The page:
Tommy Henrich is a no-doubt, first ballot inductee in the Yankees’ Hall of Very Good. In 11 career seasons with the Yankees, he was a part of four World Series championship teams, made five All-Star games, and had a career OPS+ of 132. The fact that he didn’t come to the majors until he was 24, and had to spend three seasons in his prime serving in the military, kept him from arguably being an even bigger part of Yankees’ lore.
However, it took a fairly unlikely occurrence to even get him to New York in the first place. Not much would have had to gone different for him to have never played a single game in the Yankees’ pinstripes.
Born in Ohio, Henrich came to prominence playing semi-pro ball in the area. After turning down at least one major league team, he signed with Cleveland in 1933. He debuted the next year in their organization playing across two different levels, doing what he did for most of his MLB career: raking. He hit .325 with a .555 slugging in his first year in organized ball, and put up similar numbers both of the next two years.
His 1936 season was especially impressive, as he hit .346 with a .560 slugging, recording 79 extra-base hits. After that season, Henrich was expecting an invite to spring training at the very least. Cleveland finished above .500 in 1936, but finished a ways back of the Yankees. While he ended up playing a decent amount of first base in his career, Henrich had only played outfield in the minors up to that point. Cleveland had some good outfielders, but with those hitting numbers, you’d figure they should at least take a look at their prospect.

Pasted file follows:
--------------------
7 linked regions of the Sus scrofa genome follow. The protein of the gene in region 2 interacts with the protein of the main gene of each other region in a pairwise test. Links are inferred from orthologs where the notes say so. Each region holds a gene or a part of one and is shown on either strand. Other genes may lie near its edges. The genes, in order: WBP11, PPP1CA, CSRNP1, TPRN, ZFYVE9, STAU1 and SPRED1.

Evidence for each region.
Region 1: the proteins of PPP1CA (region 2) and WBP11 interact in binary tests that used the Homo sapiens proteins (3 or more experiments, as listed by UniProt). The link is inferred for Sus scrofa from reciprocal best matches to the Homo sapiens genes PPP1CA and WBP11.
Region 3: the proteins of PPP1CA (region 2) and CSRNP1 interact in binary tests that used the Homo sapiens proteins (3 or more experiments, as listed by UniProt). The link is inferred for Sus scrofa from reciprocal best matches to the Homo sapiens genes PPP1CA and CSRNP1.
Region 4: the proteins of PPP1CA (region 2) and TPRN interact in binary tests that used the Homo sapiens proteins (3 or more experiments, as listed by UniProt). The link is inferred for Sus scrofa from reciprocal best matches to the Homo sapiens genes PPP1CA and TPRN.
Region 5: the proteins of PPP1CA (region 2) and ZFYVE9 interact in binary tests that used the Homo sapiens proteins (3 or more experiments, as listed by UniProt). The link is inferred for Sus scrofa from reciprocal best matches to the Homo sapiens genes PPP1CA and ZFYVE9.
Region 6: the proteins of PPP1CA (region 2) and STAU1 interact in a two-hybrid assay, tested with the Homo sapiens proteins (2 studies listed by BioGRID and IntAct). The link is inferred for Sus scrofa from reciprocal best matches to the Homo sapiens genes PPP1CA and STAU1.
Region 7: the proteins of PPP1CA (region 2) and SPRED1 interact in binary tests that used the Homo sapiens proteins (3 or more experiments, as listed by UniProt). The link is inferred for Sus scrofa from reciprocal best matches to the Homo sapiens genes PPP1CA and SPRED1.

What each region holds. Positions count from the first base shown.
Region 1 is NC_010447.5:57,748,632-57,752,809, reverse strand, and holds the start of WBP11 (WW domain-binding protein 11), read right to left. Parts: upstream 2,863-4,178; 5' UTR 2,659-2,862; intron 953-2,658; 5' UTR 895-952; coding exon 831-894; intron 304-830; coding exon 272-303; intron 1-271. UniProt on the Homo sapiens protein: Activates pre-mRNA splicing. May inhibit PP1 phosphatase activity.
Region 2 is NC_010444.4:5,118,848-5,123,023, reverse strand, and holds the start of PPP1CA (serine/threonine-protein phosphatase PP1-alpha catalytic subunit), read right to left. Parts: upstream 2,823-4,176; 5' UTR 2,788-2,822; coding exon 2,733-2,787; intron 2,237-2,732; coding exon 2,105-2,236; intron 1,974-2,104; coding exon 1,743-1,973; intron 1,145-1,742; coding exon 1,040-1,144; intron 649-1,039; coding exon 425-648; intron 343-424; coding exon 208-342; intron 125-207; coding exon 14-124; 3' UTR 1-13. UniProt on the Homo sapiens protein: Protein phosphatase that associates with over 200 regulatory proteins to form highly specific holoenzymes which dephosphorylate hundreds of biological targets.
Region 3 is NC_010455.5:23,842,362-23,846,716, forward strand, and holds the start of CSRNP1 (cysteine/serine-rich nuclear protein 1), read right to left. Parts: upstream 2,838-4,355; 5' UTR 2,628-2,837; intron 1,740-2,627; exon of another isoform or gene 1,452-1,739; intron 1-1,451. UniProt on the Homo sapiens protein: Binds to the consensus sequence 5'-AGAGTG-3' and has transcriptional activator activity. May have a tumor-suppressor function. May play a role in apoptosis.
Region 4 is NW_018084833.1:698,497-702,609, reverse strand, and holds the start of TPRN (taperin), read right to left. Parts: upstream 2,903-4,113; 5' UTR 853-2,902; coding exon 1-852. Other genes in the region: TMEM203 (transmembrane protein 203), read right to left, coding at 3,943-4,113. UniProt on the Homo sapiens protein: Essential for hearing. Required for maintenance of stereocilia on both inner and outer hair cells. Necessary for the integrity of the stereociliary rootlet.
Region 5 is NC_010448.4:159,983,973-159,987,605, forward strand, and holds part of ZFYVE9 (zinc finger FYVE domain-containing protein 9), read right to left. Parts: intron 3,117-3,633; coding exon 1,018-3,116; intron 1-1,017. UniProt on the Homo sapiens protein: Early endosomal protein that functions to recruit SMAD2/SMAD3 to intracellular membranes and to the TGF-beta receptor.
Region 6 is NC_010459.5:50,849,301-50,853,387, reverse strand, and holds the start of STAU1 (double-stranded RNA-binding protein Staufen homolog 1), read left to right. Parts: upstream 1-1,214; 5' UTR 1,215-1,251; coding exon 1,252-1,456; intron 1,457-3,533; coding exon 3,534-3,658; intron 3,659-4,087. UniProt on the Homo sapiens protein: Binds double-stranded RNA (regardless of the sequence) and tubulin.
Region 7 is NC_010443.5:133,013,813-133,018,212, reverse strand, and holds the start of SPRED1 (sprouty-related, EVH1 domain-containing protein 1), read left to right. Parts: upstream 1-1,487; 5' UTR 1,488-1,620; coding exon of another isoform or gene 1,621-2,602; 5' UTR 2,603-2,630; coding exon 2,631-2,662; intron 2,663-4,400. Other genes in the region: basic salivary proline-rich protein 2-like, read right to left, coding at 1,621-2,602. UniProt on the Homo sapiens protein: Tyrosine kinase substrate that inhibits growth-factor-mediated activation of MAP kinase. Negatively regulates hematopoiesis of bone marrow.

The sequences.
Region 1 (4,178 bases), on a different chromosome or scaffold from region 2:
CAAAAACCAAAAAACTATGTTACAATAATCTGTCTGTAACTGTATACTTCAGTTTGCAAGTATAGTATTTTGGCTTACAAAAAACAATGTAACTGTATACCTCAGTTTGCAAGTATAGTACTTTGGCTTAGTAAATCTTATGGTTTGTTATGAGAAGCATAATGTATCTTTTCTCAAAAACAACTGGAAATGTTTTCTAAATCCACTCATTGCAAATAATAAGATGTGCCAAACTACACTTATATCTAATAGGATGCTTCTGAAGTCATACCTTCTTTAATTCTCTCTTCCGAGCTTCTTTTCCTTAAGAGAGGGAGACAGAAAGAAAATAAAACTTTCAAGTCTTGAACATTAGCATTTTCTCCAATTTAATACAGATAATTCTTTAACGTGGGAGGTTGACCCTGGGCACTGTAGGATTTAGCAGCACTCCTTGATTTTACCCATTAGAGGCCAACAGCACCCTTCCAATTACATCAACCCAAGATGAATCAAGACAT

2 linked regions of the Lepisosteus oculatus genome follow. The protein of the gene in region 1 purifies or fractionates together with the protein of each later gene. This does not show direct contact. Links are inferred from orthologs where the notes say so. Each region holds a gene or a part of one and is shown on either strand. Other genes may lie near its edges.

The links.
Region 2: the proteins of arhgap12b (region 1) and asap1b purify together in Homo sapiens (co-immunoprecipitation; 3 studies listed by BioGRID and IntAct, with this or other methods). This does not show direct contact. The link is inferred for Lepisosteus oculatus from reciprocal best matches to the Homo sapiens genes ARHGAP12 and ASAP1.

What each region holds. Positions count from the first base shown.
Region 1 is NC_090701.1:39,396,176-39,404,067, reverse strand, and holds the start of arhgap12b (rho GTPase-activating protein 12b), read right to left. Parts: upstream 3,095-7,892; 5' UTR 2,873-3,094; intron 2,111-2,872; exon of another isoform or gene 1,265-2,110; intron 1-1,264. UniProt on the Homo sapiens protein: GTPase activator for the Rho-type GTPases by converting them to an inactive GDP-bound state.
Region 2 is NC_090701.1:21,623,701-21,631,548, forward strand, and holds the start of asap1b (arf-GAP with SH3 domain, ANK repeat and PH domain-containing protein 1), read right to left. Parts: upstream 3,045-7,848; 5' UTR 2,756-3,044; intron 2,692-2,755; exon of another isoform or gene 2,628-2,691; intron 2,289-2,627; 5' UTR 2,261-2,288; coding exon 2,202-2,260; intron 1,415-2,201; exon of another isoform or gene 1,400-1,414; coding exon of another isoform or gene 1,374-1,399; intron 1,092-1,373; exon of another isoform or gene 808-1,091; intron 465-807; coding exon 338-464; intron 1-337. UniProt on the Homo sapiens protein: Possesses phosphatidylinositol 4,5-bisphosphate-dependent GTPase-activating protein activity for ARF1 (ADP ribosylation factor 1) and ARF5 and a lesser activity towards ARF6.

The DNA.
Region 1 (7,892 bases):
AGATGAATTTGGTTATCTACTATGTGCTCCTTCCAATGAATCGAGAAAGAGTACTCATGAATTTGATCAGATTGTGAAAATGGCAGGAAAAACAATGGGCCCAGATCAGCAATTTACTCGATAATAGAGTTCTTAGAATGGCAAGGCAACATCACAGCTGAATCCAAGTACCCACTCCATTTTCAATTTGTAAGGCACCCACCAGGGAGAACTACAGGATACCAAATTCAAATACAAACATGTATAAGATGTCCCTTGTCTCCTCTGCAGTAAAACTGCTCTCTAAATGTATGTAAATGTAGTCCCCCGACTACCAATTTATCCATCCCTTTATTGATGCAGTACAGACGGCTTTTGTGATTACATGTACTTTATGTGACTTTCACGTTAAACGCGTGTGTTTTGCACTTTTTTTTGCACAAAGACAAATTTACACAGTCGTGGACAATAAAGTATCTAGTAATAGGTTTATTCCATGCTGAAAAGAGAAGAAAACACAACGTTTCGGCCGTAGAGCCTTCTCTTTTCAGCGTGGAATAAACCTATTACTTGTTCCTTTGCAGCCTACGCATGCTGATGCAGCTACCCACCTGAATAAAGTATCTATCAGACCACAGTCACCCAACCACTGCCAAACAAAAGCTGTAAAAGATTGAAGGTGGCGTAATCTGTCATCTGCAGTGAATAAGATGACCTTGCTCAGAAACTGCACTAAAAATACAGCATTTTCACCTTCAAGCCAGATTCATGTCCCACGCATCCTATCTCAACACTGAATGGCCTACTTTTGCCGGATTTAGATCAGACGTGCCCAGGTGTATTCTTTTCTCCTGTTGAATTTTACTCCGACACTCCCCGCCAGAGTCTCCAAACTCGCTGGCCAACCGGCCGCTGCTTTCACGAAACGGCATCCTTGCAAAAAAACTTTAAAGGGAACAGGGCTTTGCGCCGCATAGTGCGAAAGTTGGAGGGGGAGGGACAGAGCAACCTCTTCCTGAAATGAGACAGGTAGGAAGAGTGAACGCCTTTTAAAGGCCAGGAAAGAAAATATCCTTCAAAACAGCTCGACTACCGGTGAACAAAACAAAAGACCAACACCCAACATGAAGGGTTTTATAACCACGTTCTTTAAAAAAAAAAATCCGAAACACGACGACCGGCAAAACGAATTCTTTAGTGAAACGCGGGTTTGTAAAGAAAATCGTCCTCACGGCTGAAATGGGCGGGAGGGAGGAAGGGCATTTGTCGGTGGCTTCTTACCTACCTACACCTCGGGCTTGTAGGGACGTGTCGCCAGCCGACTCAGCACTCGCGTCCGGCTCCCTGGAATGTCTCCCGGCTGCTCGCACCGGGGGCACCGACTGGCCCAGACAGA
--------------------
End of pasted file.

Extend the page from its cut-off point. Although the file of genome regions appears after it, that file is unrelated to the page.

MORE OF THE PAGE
They did not. They ordered Henrich to report the Milwaukee Brewers of the American Association. That’s when things got weird. The minor league Brewers were not a minor league affiliate of Cleveland. Henrich took advantage of that murky situation and appealed his case to commissioner Kennesaw Mountain Landis, claiming that he was not getting a fair shot with Cleveland. Turns out, the commissioner agreed and declared Henrich a free agent.
These days, considering the role MLB commissioner has become, it’s hard to imagine Rob Manfred, or whoever else eventually get that job, siding with a player over a team. Years after the event, Henrich offered a hypothesis on why Landis sided with him. Cleveland’s GM was a guy named Cy Slapnicka. Even before Henrich, Slapnicka and Cleveland had been involved in other contractual shenanigans that ended up being ruled on by Landis, including one around future Hall of Famer Bob Feller. Henrich thinks that Landis might’ve ruled him a free agent due to a dislike of Slapnicka. No matter what the reason was, it ended up benefitting Henrich and the Yankees.
Henrich was granted free agency on April 14, 1937. Five days later, he signed with the Yankees, having grown up a fan of the team. Less than a month after that, he debuted in the majors. The rest is history. As mentioned, he went onto a long career with the Yankees, winning multiple championships, and even had a marquee moment with a walk-off home run in Game One of the 1949 World Series.
Henrich very well might’ve had a good case no matter what, but it’s pretty funny to imagine that the Yankees got a key cog on multiple championship teams in part because the commissioner didn’t like a guy.
New York Times, November 3, 1971